02/07/2013 07:13 BST | Updated 31/08/2013 06:12 BST

Low Fidelity

It's finally happened. I've weakened. I always said I'd never do it, but, through sheer curiosity, I've had a look at Instagram...

My disapprobation of this photo app started months ago. It was a dark and stormy November afternoon and the sixth formers in my classroom were dreaming of better things.

'Miss,' they asked, 'have you ever thought of doing all the photos for the school magazine in like, Instagram or something, and putting like, really cool filters and stuff on them so that we could be like, the first school to have a really like, hipster magazine?' It's not so much that my response is unrepeatable as that my response was the kind of stunned silence which my students do not often see.

I don't see the point of photo apps which exist to make reality look prettier. Well: I mean I see the point; it's perhaps more the case that I don't see the value. Surely a photograph is a representation of reality with the kind of accuracy which a sketch or a painting can't achieve? It does what it says on the tin, so to speak: if you're looking at a beautiful sunset, you record it in a photograph, just as it is, for sharing or future admiration. Why put a filter on it, make it look older, prettier, blur it, turn it into a Polaroid for our times? Photos are accurate and instantaneous, these days, with phone cameras of ever greater resolution, and photo sharing seeming ever easier.

And yet. On the first Monday morning of the Summer break, sitting in a café with my book, I felt myself grow weak. It seemed quite de rigeur to tweet a photo of my large Americano and my book, as the first installment of this year's What I Did In My Summer Holidays essay in statuses and tweets. Look how glamorous I am, dahlings - I have a life, maybe even a lifestyle, now that the classroom door has closed for a month or two. Uploading the photo to Twitter, I found that I was scrolling through the filters, choosing a favourite... and before I knew it, I'd signed up for that accursed Instagram, and was exploring its veils of low fidelity.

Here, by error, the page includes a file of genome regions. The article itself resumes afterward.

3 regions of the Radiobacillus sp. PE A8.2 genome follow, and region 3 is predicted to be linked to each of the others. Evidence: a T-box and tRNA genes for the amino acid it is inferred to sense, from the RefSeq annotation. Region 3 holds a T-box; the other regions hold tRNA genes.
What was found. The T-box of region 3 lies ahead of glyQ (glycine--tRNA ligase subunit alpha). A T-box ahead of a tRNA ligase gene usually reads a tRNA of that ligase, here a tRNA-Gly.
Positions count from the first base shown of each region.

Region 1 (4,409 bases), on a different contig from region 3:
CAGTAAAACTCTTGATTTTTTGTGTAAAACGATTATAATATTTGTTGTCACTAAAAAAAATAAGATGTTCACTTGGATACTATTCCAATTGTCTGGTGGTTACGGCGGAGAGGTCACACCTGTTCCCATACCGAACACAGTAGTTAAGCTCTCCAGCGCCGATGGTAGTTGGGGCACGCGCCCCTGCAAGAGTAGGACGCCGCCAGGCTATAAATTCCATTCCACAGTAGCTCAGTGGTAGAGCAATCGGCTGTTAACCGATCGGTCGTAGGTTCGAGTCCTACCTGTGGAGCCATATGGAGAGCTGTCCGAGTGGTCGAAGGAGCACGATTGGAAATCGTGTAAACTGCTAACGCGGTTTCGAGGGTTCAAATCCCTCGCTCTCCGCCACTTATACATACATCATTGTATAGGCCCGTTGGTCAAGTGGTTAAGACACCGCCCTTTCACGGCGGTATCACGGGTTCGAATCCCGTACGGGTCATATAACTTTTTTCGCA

From my vantage point at the window of the café, I could see the truth, freezeframed. Monday 1st July had brought indifferent weather to the northern town in Northern Ireland. It was about 15 celsius and showery. Northern Ireland male was conspicuous by his absence, but several generations of Northern Ireland female were out in force, and she was, to a person, dressed in a waterproof jacket, average-cut linen trousers and sensible flat shoes. There was evidence of round-necked pastel t-shirts, and redundant sunglasses hiding in uniformly-highlighted, sensibly-bobbed hair beneath the ever-present bunting of umbrellas. As ever, I seemed to have missed the dress code on my invitation to leave the house: jeans, black top, a mildly neon purple cardigan and untidy, long hair with not a highlight to be seen; a misfit camouflage, allowing me to observe in peace. At the table next to me, two women were talking loudly.

'Aye well,' said one, draining her cappuccino. 'You know - I'm not gettin' any younger. 35 this year. I'd need to get another wean out. If only for the maternity.'

As she stood, to drag herself unwillingly back to work, her friend said, 'Aye, sure maternity is great. My hubby wonders how I put the day in, in the house. But I put it in fine. It's workin' is the problem...'

This is life in high fidelity. Being invisible in a crowd just lets you see it. It's about being tired of going to work. It's about getting older inexorably; being middle-aged before you're ready to admit it. It's the grim reality of a cool and showery day as your holidays begin, and knowing that the forecast for tomorrow is even worse. It's the fact that, when you look out the café window at the population drifting almost sonambulantly past, you notice that their faces are all set in quiet desperation, framed by identikit hairstyles, the same uniform of so-called fashion choice, the same interests and the same compromise of a bland and featureless existence. 'I had not thought death had undone so many...'

No wonder that we all reach for filters to tone this down. No wonder that we airbrush our coffee or our books or our untidy desks: we're drawing a filter across our own perceptions of what we do to make our lives make sense. We are 'putting in' our ordinary time. We veil it in a filter of low-fi unreality to make our familiarities seem like wonders.

We seek out new, more interesting identities in the low fidelity airbrush of a filtered truth.